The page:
Write Dumb

Katie Hayward
October 13, 2014

It may seem counter-intuitive, but there is a direct correlation between simplicity and success – at least when it comes to your content. I’m talking about readability: how easy it is for your content to be read and understood. And it turns out, less is more.

This can be difficult for a lot of people, especially writers who relish in the art of crafting eloquent prose (but I wouldn’t know any of those). After all, you spend the majority of your time in grade school struggling to meet seemingly impossible word-count requirements rather than perfecting the art of efficient communication. That’s not to say that readability is all about the total length of your content, in fact, that has little to do with it. Readability is a science in itself, and there are many different factors to consider when determining if your text is easy to read.

Why Does it Matter

If I’m writing an email to the CEO of a company, why should I have to simplify or “dumb down” my writing? Surely they will be able to comprehend my message. But it’s not about their ability to comprehend your information. There are plenty of good reasons to keep your message simple when writing to a CEO, including their time. These are busy people, the more intricate your message, the less likely it will be fully read. Another interesting thing to consider about CEOs and other successful entrepreneurs is that a high percentage of them are dyslexic (you can read more about that here).

But it’s not just something to consider when writing emails to your favorite CEO. It applies to all types of content and audiences. In 1993, the U.S. Department of Education conducted the first national Adult Literacy Survey (NALS). It studied 26,000 U.S. adults, representing 101 million people, and found that only three percent of Americans read at or above the eleventh-grade level. That means if you write at the eleventh-grade level, 97 percent of U.S. adults won’t be able to understand your copy. If that doesn’t make you take action, I don’t know what will. But how do you know what grade level you are writing at?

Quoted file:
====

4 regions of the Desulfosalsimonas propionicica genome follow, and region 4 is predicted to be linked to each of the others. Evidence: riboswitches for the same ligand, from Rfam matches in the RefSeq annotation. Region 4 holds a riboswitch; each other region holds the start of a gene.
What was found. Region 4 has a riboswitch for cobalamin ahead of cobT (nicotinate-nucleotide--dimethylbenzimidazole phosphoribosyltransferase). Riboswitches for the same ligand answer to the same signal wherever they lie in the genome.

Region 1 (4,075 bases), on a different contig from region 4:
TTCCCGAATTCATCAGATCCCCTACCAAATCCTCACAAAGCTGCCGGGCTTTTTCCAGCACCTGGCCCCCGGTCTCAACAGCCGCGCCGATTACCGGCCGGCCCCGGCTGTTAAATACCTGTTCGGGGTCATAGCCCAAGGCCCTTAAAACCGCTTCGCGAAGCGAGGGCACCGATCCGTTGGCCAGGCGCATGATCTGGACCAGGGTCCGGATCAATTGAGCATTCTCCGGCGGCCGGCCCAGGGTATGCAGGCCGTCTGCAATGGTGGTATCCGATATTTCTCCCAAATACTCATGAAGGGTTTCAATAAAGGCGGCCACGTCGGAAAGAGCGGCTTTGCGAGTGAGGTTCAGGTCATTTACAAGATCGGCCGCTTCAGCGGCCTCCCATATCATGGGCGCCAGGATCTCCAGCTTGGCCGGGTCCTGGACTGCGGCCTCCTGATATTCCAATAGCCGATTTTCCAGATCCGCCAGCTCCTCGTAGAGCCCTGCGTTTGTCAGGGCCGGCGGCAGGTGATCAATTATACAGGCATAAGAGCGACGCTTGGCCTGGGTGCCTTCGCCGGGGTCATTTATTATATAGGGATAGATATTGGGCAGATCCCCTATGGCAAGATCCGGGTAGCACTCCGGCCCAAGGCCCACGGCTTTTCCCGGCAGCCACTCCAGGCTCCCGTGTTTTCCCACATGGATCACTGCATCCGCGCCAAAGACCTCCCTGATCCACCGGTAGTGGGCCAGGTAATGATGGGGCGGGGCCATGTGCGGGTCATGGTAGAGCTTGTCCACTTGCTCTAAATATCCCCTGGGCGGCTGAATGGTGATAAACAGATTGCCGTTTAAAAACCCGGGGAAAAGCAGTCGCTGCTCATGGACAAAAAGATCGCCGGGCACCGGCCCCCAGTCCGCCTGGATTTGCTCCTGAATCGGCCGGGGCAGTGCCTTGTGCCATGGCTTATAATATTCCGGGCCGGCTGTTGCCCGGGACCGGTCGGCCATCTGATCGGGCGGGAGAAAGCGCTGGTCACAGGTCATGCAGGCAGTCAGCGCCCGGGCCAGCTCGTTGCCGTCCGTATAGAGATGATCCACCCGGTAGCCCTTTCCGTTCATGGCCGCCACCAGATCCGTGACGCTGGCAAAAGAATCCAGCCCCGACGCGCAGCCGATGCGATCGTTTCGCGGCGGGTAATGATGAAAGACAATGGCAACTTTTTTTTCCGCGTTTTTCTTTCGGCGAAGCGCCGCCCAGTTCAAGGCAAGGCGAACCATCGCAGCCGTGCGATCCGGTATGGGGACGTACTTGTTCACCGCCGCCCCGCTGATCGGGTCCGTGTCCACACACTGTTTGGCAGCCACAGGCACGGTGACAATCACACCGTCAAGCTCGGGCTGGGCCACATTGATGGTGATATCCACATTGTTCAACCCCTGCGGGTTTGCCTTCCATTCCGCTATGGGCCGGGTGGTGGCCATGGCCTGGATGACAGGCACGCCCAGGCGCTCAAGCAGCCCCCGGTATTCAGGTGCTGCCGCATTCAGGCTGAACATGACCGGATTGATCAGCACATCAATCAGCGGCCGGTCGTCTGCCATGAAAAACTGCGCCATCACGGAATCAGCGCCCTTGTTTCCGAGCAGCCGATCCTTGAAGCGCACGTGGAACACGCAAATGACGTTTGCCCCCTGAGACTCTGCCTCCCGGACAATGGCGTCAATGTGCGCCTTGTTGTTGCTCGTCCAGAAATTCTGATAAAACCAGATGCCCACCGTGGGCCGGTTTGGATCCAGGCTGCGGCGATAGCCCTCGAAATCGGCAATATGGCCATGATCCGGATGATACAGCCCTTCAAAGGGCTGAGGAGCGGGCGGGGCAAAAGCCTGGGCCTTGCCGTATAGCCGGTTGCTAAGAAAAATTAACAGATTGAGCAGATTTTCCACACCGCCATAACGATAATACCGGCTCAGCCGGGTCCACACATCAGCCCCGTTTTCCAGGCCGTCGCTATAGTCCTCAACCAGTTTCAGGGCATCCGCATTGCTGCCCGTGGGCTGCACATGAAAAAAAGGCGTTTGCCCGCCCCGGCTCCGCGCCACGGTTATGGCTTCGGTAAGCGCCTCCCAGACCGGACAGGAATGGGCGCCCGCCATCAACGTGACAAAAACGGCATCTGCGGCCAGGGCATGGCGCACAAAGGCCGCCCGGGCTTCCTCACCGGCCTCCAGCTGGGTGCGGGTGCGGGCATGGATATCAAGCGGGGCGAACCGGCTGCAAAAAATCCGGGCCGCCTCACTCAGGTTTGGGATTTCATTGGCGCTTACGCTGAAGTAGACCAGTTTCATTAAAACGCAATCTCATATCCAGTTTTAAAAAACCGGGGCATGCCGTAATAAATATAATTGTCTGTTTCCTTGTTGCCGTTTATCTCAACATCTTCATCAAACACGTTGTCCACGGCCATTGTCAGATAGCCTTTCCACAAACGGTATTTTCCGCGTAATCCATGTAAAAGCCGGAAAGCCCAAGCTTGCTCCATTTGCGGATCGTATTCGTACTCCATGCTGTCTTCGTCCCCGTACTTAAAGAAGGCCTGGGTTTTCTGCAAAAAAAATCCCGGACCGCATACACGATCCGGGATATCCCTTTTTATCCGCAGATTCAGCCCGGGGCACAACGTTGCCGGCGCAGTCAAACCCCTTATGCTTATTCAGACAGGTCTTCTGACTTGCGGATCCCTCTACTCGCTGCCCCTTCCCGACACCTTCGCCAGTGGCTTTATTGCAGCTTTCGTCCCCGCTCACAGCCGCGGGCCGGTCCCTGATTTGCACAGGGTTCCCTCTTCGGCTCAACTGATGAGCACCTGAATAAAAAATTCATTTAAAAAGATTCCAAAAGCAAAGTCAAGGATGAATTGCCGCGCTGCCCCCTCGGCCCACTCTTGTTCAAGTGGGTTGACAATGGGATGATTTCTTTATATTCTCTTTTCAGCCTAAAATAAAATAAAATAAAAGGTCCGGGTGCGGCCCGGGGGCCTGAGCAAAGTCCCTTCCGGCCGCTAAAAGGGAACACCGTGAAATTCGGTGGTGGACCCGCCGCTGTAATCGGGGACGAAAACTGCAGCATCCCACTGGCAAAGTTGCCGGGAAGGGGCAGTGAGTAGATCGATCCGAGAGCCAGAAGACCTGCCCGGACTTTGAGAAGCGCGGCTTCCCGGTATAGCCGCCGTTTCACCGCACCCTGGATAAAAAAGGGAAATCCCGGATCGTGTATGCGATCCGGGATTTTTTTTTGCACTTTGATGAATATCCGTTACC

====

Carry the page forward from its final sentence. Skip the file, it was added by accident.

Flesh-Kincaid Grade-Level Formula

There are more than 200 readability formulas, but the Flesh-Kincaid Grade-Level formula is arguably the most popular. The formula uses the Average Sentence Length (ASL) and Average Number of Syllables per Word (ASW) as a measure of readability:

Grade Level = 0.39 (total words/total sentences) + 11.8 (total syllables/total words) – 15.59

You can easily check your own score in Microsoft Word, sans math. It’s a simple setting and the statistics pop up after every spelling and grammar check.

For a general audience, a seven or an eight is what you’re trying to achieve. Newspapers generally aim for a score below eight, sometimes as low as six. The Wall Street Journal is written at the ninth-grade level. It just goes to show, even if your audience is highly educated, they will still appreciate a simple message.

What can you do to Improve your Readability?

You will find dozens of lists on the Internet telling you how to improve your readability. But this is what it boils down to – simplify:

  1. Shorten your sentences. Aim for 9 to 14 words. Avoid semicolons.
  2. Use common words. I started this article with the word “counter-intuitive” – that is not a common word (bad copywriter, bad). Think simpler. Preposterous vs. silly.
  3. Cut down on your syllables. This takes shortening your sentences a step further and often is a side effect of using common words. For instance, counter-intuitive is packed full of syllables. Had I used “illogical,” I would have gone from six syllables to four.
  4. Pay attention. Simply be aware of readability. Always be thinking, “How can I make this message more efficient?” Reviewing your copy is a must. Always re-read what you’ve just written.

And there you have it – readability. In case you are wondering, here are the stats for this article. You were just reading at an eighth-grade level!

Paulsen Pheasant Hunt

Paulsen Pheasant Hunt a Real Blast

Our Real Responsibility for Fake News

Pitching In to Help Wildfire Ranchers